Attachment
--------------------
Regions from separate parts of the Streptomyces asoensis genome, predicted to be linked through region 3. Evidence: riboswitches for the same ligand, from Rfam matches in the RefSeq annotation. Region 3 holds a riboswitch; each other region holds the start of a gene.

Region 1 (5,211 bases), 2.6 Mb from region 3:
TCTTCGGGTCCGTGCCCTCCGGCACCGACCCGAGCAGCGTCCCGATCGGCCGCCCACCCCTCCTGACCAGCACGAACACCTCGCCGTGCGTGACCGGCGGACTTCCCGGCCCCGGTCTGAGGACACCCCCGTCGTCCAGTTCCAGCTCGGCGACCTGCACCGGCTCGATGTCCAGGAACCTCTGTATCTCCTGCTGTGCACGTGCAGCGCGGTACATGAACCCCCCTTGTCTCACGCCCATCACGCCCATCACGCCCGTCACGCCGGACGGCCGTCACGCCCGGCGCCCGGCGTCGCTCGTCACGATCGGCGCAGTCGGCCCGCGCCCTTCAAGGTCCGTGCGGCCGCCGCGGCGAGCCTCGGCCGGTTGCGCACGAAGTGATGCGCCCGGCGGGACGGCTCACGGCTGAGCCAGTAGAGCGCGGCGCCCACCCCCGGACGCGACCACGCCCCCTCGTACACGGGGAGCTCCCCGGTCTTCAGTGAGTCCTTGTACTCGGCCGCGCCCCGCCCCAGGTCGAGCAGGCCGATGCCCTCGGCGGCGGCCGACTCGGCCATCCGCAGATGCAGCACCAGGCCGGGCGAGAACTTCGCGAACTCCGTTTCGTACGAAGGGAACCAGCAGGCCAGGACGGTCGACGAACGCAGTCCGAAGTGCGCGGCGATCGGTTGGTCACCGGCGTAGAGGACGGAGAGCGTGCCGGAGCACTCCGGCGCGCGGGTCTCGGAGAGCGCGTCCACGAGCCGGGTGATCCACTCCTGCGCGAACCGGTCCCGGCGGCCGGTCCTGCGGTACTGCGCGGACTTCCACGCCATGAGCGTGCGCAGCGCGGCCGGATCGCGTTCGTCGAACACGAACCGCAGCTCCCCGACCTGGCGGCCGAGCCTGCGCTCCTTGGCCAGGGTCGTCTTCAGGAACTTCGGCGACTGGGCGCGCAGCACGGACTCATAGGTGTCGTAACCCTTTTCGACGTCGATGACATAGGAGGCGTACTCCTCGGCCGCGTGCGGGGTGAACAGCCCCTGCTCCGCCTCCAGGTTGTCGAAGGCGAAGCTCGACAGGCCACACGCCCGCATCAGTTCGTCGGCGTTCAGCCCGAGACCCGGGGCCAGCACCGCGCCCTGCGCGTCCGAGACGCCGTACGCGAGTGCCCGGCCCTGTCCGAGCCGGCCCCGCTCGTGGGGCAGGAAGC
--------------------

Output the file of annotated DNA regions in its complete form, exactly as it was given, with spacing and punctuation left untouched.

Regions from separate parts of the Streptomyces asoensis genome, predicted to be linked through region 3. Evidence: riboswitches for the same ligand, from Rfam matches in the RefSeq annotation. Region 3 holds a riboswitch; each other region holds the start of a gene.

Region 1 (5,211 bases), 2.6 Mb from region 3:
TCTTCGGGTCCGTGCCCTCCGGCACCGACCCGAGCAGCGTCCCGATCGGCCGCCCACCCCTCCTGACCAGCACGAACACCTCGCCGTGCGTGACCGGCGGACTTCCCGGCCCCGGTCTGAGGACACCCCCGTCGTCCAGTTCCAGCTCGGCGACCTGCACCGGCTCGATGTCCAGGAACCTCTGTATCTCCTGCTGTGCACGTGCAGCGCGGTACATGAACCCCCCTTGTCTCACGCCCATCACGCCCATCACGCCCGTCACGCCGGACGGCCGTCACGCCCGGCGCCCGGCGTCGCTCGTCACGATCGGCGCAGTCGGCCCGCGCCCTTCAAGGTCCGTGCGGCCGCCGCGGCGAGCCTCGGCCGGTTGCGCACGAAGTGATGCGCCCGGCGGGACGGCTCACGGCTGAGCCAGTAGAGCGCGGCGCCCACCCCCGGACGCGACCACGCCCCCTCGTACACGGGGAGCTCCCCGGTCTTCAGTGAGTCCTTGTACTCGGCCGCGCCCCGCCCCAGGTCGAGCAGGCCGATGCCCTCGGCGGCGGCCGACTCGGCCATCCGCAGATGCAGCACCAGGCCGGGCGAGAACTTCGCGAACTCCGTTTCGTACGAAGGGAACCAGCAGGCCAGGACGGTCGACGAACGCAGTCCGAAGTGCGCGGCGATCGGTTGGTCACCGGCGTAGAGGACGGAGAGCGTGCCGGAGCACTCCGGCGCGCGGGTCTCGGAGAGCGCGTCCACGAGCCGGGTGATCCACTCCTGCGCGAACCGGTCCCGGCGGCCGGTCCTGCGGTACTGCGCGGACTTCCACGCCATGAGCGTGCGCAGCGCGGCCGGATCGCGTTCGTCGAACACGAACCGCAGCTCCCCGACCTGGCGGCCGAGCCTGCGCTCCTTGGCCAGGGTCGTCTTCAGGAACTTCGGCGACTGGGCGCGCAGCACGGACTCATAGGTGTCGTAACCCTTTTCGACGTCGATGACATAGGAGGCGTACTCCTCGGCCGCGTGCGGGGTGAACAGCCCCTGCTCCGCCTCCAGGTTGTCGAAGGCGAAGCTCGACAGGCCACACGCCCGCATCAGTTCGTCGGCGTTCAGCCCGAGACCCGGGGCCAGCACCGCGCCCTGCGCGTCCGAGACGCCGTACGCGAGTGCCCGGCCCTGTCCGAGCCGGCCCCGCTCGTGGGGCAGGAAGC